Battleground set for South Florida Congress races

A blazing hot campaign will play out on Palm Beach County television screens as Republicans and Democrats fight over a congressional seat that either party could win in November.

Freshman Democratic U.S. Rep. Patrick Murphy is seeking a second term representing northern Palm Beach, Martin and St. Lucie counties.

Six Republicans are seeking their party's nomination to challenge Murphy, who narrowly defeated tea party Republican U.S. Rep. Allen West in 2012.

The contest between Murphy and the winner of the Aug. 26 primary is drawing national attention, which guarantees a flood of advertising from the candidates and outside interests hoping to influence voters.

In Palm Beach County – and all the way up the Treasure Coast and down the Florida Keys — only two of the nine incumbent members of Congress are seen as potentially in jeopardy by the independent analysts from Cook Political Report, Rothenberg Political Report, Sabato's Crystal Ball.

That's largely because the district maps crafted by Republicans who control the Florida Legislature set up boundaries that produced fewer competitive districts and more districts that were solidly in either the Republican or Democratic column.

One result is two South Florida districts where voters have no choice at all. Miami-Dade Republican U.S. Reps. Mario Diaz-Balart, whose district includes Southwest Broward, and Ileana Ros-Lehtinen, a Miami-Dade County Republican, were automatically re-elected after no candidate came forward by the May 2 deadline to get on the ballot.

Even though all the Democrats have opposition and Republicans have a turnout advantage in midterm elections between presidential contests, U.S. Rep. Debbie Wasserman Schultz of Weston, chairwoman of the Democratic National Committee, said her party would do well in the region.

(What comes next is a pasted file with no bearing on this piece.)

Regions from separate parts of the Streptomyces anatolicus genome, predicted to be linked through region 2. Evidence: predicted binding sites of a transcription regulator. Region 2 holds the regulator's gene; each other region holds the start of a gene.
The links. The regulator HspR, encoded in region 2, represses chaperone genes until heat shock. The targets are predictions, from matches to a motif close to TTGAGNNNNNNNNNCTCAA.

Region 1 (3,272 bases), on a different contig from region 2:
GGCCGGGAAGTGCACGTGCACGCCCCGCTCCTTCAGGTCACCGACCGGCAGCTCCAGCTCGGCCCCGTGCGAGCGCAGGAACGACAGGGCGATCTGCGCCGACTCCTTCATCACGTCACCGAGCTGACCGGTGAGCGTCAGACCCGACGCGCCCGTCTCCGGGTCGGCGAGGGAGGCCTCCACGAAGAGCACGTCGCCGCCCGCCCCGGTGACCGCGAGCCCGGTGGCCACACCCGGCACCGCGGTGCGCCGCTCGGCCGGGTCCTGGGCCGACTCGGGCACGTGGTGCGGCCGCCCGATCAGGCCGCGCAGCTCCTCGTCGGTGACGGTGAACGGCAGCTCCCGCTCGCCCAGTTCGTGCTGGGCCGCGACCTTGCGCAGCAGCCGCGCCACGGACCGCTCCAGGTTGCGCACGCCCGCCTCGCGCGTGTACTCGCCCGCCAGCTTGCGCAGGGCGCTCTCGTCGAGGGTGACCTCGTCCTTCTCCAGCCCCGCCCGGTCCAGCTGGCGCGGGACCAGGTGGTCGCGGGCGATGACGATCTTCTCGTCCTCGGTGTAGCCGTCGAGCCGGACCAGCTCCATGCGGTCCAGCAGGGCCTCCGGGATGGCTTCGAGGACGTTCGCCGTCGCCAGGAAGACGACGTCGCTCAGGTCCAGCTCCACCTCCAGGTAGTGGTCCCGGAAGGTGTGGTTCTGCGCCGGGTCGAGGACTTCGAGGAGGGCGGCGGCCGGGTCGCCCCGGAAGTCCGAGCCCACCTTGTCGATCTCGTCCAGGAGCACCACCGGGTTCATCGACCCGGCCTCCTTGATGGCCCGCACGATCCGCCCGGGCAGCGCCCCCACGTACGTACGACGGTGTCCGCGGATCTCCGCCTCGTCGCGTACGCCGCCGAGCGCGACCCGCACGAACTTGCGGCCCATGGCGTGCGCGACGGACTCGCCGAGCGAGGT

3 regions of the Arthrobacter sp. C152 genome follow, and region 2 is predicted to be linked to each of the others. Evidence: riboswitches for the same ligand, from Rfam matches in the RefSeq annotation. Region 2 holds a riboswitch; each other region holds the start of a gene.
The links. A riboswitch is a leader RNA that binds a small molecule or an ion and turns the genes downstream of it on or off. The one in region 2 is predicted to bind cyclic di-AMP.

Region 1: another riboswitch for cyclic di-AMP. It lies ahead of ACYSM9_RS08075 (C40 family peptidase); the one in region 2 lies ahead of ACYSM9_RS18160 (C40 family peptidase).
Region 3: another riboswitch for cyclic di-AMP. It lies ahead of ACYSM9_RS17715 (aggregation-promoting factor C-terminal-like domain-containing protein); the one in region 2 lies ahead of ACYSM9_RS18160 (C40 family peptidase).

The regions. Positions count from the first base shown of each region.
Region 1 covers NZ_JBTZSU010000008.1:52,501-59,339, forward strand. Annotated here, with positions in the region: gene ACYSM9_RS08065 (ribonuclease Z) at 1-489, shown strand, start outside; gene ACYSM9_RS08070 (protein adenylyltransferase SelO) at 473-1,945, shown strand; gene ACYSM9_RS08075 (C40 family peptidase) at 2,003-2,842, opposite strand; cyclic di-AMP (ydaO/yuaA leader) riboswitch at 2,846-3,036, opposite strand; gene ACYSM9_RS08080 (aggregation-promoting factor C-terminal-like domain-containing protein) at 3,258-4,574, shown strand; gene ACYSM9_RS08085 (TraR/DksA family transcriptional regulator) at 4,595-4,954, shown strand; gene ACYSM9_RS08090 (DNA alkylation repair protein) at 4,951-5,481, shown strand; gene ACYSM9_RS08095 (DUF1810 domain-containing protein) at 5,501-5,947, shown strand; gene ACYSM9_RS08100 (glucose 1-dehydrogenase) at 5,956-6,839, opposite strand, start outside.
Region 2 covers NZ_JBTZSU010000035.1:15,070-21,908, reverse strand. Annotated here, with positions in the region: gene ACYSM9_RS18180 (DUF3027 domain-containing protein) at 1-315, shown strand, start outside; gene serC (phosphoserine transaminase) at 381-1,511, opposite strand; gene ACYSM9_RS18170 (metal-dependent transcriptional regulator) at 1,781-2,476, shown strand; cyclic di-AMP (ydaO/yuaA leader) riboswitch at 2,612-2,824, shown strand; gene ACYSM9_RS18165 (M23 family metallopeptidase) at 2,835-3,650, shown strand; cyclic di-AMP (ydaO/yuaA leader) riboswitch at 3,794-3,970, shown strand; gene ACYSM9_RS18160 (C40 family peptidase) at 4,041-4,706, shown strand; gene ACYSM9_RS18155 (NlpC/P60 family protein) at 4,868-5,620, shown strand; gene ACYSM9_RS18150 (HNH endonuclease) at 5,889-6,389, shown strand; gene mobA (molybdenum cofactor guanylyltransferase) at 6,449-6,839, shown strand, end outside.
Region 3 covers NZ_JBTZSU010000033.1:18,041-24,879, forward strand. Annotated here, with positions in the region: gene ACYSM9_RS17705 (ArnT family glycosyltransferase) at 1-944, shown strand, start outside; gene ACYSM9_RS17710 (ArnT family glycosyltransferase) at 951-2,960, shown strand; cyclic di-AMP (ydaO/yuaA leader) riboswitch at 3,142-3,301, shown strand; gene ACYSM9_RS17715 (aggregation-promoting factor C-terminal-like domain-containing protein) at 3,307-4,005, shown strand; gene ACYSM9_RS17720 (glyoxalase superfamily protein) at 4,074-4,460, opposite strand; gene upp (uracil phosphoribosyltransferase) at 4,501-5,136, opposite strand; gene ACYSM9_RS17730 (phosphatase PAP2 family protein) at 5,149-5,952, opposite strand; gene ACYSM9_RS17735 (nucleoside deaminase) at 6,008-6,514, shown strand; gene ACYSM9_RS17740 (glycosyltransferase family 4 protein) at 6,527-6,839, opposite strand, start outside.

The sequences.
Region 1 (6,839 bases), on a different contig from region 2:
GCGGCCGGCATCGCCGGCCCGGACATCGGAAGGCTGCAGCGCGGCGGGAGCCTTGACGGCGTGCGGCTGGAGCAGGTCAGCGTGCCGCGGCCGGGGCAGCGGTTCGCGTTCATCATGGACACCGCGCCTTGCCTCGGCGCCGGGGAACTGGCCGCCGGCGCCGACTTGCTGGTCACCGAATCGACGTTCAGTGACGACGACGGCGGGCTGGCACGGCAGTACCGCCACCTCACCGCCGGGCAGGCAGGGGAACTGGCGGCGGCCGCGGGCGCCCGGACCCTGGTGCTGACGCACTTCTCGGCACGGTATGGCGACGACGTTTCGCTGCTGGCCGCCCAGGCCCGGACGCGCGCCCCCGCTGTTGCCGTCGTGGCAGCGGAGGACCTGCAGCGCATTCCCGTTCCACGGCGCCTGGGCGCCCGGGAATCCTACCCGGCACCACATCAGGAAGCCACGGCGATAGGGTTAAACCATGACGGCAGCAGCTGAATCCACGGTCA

"I would expect that in South Florida Democrats would continue to do well in congressional races," she said.

Besides the Murphy seat, the other major competitive race involves freshman U.S. Rep. Joe Garcia, a Miami-Dade County Democrat, who will face the winner of a five-way Republican primary.

The independent, nonpartisan ratings see Wasserman Schultz as a safe bet for re-election and the conservative website Sunshine State News wrote she was headed toward November "with near insurmountable advantages."

Wasserman Schultz said she's not taking anything for granted, but sounds confident.

"My race? You never make predictions when it comes to your own election," she said. "I hope my constituents continue to think I'm doing a good job and I'll ask for their support."

aman@tribune.com

District 18

The district: northern Palm Beach, Martin and St. Lucie counties. 2012 registration: 38 percent Republican, 36 percent Democratic, 26 percent independent/no party/third party. Median age, 46. Average income, $76,803. Bachelor's degree or higher: 30 percent.

Candidates:

Carl J. Domino (R) – raised $31,840, spent $68,301, balance $387,672 (includes $425,000 he's loaned to his campaign).

Beverly Hires (R) – raised $770, spent $34,821, balance $1,941 (includes $36,000 she's loaned to her campaign).

Brian Lara (R) – raised $18,997, spent $10,763, balance $103,235 (includes $95,000 he's loaned to his campaign).